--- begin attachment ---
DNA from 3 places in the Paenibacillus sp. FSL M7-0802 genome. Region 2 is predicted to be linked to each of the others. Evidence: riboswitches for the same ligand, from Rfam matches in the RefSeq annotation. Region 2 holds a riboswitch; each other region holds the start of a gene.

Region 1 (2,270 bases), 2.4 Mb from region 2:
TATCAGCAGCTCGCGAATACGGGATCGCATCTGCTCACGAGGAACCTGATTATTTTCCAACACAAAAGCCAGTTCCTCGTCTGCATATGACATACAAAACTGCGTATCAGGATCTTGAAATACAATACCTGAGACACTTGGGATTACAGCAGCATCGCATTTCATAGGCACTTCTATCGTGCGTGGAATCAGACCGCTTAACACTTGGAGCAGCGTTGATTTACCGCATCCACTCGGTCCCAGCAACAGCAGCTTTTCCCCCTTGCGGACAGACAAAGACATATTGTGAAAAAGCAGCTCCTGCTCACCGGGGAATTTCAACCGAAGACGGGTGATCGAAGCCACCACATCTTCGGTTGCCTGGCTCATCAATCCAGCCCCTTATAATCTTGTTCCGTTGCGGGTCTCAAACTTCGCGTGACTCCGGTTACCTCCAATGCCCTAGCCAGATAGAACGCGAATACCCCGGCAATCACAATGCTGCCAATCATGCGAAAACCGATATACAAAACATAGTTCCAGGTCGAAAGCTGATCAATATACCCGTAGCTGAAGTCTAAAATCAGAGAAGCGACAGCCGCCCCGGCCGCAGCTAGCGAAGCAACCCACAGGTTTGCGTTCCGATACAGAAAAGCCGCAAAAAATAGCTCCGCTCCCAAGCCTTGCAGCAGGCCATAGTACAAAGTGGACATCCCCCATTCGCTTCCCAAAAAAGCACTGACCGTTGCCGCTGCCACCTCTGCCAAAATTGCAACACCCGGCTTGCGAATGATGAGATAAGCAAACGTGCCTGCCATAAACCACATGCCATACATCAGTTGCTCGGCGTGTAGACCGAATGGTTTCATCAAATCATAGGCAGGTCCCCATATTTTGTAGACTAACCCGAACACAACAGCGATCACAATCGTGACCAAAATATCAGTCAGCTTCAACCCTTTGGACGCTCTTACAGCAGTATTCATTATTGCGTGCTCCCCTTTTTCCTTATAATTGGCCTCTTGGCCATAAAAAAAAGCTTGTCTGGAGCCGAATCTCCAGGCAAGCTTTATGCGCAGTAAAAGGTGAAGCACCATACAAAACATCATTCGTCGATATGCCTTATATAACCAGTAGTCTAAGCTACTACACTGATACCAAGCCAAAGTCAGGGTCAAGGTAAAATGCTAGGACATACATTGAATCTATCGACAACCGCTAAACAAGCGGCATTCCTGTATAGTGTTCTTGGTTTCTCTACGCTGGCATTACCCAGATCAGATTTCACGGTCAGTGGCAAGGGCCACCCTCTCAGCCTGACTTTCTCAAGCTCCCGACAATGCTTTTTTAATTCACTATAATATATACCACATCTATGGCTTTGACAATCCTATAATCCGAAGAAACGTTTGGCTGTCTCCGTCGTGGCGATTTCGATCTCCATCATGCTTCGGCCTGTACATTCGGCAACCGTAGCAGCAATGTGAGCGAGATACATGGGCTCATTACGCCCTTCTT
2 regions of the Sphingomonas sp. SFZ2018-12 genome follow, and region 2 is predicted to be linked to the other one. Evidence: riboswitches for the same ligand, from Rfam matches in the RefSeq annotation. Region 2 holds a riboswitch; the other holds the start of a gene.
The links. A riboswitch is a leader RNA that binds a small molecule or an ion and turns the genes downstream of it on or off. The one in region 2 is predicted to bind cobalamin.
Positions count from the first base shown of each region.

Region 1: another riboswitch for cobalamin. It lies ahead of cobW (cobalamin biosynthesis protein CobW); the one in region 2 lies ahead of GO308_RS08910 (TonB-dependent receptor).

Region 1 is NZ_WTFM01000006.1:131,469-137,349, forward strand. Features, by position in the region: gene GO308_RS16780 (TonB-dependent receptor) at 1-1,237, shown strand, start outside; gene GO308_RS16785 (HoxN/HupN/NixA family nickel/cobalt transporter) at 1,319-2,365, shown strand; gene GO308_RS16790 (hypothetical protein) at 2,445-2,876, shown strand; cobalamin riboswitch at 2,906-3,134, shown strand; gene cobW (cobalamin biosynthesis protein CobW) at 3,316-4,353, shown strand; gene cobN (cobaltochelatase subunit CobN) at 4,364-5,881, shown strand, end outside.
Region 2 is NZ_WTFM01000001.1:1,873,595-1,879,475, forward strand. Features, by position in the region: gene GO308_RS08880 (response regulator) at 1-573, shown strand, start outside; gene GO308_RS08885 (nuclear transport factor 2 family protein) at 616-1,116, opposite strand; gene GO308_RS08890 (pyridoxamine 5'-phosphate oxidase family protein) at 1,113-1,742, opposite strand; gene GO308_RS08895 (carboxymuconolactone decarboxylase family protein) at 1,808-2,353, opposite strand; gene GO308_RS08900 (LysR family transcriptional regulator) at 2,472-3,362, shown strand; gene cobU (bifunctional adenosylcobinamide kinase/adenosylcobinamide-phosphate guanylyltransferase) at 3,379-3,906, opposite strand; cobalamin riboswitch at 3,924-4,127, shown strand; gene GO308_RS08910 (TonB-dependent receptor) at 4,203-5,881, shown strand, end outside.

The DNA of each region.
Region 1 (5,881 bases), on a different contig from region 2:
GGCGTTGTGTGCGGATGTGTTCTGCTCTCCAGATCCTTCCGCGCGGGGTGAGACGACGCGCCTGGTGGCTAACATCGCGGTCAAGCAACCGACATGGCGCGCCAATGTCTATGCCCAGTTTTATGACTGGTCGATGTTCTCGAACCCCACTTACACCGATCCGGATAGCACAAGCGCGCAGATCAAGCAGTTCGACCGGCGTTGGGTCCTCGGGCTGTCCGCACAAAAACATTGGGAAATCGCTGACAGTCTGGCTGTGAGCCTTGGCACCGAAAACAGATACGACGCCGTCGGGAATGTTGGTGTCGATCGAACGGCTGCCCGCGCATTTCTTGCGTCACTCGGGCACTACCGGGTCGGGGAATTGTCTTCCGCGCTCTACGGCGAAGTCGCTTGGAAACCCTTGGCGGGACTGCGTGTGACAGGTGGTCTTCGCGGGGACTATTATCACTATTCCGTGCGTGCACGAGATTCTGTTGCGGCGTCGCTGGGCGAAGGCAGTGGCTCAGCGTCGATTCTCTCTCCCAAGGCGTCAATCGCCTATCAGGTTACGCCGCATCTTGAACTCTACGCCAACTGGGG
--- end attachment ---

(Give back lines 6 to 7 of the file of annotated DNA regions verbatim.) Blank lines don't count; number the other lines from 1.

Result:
Positions count from the first base shown of each region.

Region 1: another riboswitch for cobalamin. It lies ahead of cobW (cobalamin biosynthesis protein CobW); the one in region 2 lies ahead of GO308_RS08910 (TonB-dependent receptor).